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When Good Authors Go Bad
Ok, I confess: the title of this post is mostly clickbait. I’m too much of a libra (and librarian) to be able to call these books anything as absolute as “bad.” The less clickbait, more classic title could be: In which the reader is disappointed in not one but two four-star books, by authors she has previously loved, and is left wondering if the fault is hers or the authors’.
There’s actually a ton here to like: intergenerational family story, good pacing, appealing characters, and a fast read. All round win, really. Certainly I gobbled it up and handed it to students as a perfect beach read.
Except that there’s a lot that doesn’t work.
Chris’s “general” delay struck me as a bit hand wavy special needs. Is it ASD? (He counts and rocks, both of which are typically associated with ASD.) It’s never named, and the rest of his behavior comes across as immature, so maybe we’re meant to think developmental delay? Or possibly Munchausen by Proxy, because it almost seems made up as a way to keep him as the baby? Mostly it read like lazy writing, and if that’s not what it is, then the text isn’t supporting the author’s work.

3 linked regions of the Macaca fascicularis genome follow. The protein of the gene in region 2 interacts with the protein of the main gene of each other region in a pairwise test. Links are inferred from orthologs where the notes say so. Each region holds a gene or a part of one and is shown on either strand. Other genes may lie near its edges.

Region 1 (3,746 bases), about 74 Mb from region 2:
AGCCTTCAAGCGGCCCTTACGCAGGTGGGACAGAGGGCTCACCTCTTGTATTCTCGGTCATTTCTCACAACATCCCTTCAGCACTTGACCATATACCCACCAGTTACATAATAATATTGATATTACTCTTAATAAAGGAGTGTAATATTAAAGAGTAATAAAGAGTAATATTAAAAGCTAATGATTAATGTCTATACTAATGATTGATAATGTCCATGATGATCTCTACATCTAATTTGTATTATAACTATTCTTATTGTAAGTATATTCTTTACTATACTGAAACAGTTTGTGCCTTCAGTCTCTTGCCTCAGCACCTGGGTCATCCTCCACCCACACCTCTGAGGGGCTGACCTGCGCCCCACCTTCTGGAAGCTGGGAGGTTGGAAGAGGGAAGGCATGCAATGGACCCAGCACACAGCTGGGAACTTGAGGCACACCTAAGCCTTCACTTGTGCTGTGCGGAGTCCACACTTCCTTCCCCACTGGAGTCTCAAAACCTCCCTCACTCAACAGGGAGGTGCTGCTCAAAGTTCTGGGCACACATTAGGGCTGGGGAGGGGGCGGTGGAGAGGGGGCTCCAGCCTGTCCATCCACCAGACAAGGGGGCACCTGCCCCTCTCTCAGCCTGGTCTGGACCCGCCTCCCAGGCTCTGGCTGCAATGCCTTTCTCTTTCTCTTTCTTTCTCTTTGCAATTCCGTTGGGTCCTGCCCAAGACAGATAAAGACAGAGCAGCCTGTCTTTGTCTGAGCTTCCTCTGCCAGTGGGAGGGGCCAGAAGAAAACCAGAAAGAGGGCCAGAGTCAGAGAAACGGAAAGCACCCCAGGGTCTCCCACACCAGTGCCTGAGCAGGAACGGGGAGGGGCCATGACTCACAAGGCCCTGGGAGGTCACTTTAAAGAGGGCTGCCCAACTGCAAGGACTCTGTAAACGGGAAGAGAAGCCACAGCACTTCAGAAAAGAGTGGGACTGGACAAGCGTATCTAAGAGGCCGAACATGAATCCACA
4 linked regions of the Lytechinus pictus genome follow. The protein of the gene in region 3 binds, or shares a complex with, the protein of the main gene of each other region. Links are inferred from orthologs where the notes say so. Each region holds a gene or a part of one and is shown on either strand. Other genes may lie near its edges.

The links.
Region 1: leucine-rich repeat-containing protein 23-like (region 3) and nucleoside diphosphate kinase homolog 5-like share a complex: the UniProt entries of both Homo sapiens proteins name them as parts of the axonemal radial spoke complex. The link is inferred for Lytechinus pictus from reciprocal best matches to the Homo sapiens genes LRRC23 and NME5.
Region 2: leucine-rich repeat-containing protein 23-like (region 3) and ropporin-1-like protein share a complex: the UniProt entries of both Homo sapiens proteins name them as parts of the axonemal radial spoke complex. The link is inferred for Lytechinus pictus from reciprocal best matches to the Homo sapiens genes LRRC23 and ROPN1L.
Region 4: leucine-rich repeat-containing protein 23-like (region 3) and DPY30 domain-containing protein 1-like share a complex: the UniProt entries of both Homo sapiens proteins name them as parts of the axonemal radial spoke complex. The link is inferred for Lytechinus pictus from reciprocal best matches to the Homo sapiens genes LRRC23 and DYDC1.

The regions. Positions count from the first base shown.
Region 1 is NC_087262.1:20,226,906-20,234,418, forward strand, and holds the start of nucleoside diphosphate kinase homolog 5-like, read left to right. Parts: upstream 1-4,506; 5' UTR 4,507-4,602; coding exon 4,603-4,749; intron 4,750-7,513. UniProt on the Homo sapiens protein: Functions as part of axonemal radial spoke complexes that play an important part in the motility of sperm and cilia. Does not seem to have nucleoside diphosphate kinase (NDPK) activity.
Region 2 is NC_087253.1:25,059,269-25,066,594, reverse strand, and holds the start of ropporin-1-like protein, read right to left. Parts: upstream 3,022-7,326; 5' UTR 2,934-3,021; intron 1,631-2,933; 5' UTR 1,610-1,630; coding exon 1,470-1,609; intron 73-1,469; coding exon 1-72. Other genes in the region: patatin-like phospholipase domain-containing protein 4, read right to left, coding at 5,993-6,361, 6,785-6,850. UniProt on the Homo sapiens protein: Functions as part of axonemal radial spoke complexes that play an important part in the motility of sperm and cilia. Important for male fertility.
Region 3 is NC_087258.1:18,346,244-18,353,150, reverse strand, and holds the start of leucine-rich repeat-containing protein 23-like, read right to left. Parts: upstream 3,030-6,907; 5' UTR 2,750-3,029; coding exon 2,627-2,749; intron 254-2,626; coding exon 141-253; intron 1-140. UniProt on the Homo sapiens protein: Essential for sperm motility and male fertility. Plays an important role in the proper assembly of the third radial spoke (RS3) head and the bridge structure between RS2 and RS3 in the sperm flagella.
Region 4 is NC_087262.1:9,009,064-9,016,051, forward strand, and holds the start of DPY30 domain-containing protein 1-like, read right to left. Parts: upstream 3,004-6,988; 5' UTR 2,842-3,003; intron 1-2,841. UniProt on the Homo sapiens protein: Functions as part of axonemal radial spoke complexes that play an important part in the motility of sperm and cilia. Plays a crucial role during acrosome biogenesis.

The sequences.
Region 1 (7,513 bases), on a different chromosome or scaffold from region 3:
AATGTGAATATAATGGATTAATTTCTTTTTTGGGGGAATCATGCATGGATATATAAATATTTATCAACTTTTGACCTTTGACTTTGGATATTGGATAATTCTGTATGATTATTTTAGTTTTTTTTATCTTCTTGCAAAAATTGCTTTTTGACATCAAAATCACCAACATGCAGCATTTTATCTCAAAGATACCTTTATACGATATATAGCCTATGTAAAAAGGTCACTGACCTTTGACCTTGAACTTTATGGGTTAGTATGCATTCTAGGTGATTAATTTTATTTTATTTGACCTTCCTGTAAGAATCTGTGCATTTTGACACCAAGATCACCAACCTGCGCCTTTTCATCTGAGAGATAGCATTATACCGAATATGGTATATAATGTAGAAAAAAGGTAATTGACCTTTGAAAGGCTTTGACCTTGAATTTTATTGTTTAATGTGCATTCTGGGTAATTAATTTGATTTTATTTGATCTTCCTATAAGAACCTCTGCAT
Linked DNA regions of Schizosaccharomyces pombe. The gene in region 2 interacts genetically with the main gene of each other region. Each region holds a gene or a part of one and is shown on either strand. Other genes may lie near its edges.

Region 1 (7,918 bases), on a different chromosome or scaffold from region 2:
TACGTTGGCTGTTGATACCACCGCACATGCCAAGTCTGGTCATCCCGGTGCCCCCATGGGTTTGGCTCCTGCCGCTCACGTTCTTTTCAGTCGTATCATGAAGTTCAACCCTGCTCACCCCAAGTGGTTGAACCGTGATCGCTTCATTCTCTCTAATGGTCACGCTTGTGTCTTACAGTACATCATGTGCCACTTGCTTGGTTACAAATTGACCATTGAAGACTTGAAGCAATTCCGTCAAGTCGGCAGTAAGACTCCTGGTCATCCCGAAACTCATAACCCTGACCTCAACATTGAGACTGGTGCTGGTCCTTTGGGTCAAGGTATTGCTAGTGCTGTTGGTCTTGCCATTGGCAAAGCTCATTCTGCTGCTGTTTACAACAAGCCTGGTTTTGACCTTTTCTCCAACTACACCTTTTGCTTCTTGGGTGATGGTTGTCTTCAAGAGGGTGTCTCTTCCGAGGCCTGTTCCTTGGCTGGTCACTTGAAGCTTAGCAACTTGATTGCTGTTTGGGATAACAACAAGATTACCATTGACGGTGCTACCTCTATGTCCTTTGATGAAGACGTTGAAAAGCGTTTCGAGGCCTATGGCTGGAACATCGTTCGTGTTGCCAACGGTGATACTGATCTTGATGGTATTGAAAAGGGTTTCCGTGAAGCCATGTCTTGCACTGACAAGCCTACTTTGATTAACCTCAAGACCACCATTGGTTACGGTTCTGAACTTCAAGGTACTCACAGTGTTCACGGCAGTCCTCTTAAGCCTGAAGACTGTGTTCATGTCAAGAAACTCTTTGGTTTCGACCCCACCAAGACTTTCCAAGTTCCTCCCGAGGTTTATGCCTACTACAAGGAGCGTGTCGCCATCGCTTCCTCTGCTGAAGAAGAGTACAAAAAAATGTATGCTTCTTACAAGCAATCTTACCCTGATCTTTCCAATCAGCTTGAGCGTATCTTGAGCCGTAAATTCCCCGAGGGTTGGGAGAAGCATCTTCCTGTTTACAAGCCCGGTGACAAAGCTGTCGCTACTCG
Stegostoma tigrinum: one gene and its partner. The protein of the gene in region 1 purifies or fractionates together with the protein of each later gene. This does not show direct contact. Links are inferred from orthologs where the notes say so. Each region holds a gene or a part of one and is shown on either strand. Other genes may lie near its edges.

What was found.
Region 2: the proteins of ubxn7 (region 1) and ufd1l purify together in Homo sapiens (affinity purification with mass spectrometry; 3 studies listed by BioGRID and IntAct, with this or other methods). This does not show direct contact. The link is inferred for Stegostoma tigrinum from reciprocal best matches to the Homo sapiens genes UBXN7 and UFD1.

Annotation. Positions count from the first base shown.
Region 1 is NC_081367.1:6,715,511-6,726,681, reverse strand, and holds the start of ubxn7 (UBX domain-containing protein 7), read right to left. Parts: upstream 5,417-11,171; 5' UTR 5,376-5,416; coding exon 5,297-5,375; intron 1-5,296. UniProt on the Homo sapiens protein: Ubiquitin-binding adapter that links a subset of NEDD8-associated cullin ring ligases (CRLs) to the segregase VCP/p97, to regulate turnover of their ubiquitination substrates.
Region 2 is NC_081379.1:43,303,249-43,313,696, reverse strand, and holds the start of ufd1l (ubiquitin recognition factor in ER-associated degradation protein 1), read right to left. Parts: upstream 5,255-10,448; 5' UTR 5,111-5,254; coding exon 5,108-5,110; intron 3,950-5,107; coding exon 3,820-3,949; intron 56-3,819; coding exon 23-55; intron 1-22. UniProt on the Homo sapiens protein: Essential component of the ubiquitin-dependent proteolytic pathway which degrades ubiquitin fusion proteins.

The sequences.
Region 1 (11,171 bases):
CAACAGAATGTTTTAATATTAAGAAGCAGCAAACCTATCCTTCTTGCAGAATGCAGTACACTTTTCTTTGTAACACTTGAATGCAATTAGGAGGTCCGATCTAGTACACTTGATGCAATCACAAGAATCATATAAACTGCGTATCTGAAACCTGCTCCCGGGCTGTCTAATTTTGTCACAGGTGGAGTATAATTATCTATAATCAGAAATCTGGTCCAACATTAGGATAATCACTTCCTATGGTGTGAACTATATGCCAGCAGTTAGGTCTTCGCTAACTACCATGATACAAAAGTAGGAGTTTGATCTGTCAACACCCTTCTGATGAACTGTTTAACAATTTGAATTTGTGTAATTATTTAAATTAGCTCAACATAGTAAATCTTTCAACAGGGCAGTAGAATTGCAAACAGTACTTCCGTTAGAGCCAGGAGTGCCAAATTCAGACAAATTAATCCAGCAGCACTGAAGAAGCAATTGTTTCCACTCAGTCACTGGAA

Likewise the other major medical issue, Mary’s Alzheimer’s. Let’s call this an accuracy flaw compounded by using Alzheimer’s as a vehicle for some messaging about the wonder of, well, wonder. The mental deterioration itself comes across as well researched and believable. But the ceaseless charming, childlike whimsy? The way Mary on page is almost always chipper and delightful and weirdly wise? No. There are, in fairness, references to her crying at night, but what’s on the actual page is Alzheimer’s as vehicle for Katie’s growth, which is both lazy writing and somewhat offensive.
It’s easy to pick a book apart, and as I said at the start, there’s a ton here to enjoy as well — which perhaps is what all those stars are about. But in the award contender conversation, this falls far short of the mark.
So, I’d like to start with the good, but actually I am really unhappy with this book.